Moore House, built in 1843, sits on 199 St. John Street. First occupied by Hugh Moore, the principal of the Madras School, this dwelling has housed several generations of schoolmasters. - more »»

Fernholme, built in 1847, is located at 725 George Street. The back cottage of this house was designed and occupied by Frank Wills, the architect of the Cathedral. The end gable was added ten years later. (FHT Crest) - more »»

The Rectory, built in 1829, sits on 734 George Street. This Georgian residence, built by St. Anne's Parish Church for the rector, was the home of the famous literary Roberts family. (Procured 1977) (Walking Tour lists date as 1833) - more »»

Odell Cottage, built circa 1855, is found at 758 George Street. Built by William Odell on a pasture lost extending to King's College, this farm cottage was later the home of Honourable A.G. Blair, Premier of New Brunswick, 1883-1896. (FHT Crest) - more »»

Harned House, built in 1826 sits at 759 George Street. Alward Harned, mason, carpenter and partner involved in the construction of the fires Government House, built this solid dwelling for his own use. (FHT Crest) - more »»

Colonel Isaac Allen Cottage, built circa 1800, is located at 868 George Street. Occupied by members of distinguished Loyalists, the Allen's, and historian Dr. Maxwell, this house is one of Fredericton's oldest. (FHT Crest) - more »»

Turner House, built in 1833, sits at 203 Regent Street. Built for Loyalist descendants George Turner, Waggoner, and his wife Catherine. By 1868 this neoclassical house was owned by Dr. Hiram Dow, a surgeon and member of the Legislative Assembly. (Unveiled 1997) - more »»

Block House, built around 1840, is located at Shore 74 Street. The back portion of this house is believed to be pre-Loyalist; the front was built by master mason John Block. (Procured 1977) - more »»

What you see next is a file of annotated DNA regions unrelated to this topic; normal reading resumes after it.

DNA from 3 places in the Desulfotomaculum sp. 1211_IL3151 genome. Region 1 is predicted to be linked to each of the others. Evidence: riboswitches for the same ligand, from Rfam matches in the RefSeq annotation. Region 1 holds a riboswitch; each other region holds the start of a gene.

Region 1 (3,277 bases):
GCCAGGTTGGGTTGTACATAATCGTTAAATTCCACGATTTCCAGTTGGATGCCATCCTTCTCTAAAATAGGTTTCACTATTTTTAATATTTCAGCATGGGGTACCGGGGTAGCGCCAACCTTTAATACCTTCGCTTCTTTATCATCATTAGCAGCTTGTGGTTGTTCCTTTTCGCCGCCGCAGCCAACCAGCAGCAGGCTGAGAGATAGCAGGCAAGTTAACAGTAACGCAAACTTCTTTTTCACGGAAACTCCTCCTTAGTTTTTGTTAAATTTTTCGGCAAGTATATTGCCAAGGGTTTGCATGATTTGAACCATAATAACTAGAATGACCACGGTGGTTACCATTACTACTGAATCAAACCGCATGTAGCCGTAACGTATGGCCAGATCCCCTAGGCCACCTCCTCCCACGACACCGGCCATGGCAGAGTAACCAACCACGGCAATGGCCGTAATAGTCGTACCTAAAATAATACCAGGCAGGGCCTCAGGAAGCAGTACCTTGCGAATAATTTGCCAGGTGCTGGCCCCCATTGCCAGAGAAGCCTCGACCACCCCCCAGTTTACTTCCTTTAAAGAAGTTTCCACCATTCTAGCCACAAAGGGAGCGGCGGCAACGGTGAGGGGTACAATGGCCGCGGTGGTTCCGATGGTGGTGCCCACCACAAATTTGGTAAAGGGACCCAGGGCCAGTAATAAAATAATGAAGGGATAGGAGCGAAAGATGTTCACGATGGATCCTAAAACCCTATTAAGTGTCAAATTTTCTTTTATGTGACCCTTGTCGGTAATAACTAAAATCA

Allen House, 731 Brunswick Street, was built circa 1830. Originally a 1 ½ storey house with side hall and central chimney, this home, long owned by Allen's, was enlarged and modified in the 1880's. (FHT Crest) - more »»

Brick Hill, 8 Downing Street. Orginally a four bedroom single family tenement built in 1888 by Alexander "Boss" Gibson. One of fourteen similar style homes constructed for families of his Cotton Mill employees. (Unveiled 1998) (FHT Title)

Jaffery House, 63 McKeen Street, Devon, was built c. 1870, after the 1869 Saxby gale. The only house on this part of St. John River with a "Widow's Walk." (Unveiled 1997) (FHT Title)

Hatt House, 293 Canada Street, Marysville, was built in 1885 by Alexander "Boss" Gibson for his daughter Annie and Charles Hatt, his son-in-law, the cotton mill accountant. (Unveiled 1993) (FHT Title)

Sewell House, 714 Union Street Devon, was built after the "Gibson Fire" of June 20 1893, to house the family of lumberman Arthur Sewell, and later provided early offices for the South Devon Fuel and Tugboat Company Ltd.

"Gibson's Landing"(Marysville General Store), corner Bridge and Canada Streets, played a significant role in the life of Marysville.

Frogmore, 35 Colter Court, predates 1822 and dominated the 72 acre estate of George Sproul, New Brunswick's first Surveyor-General and one of the petitioners for an academy, later the University of New Brunswick.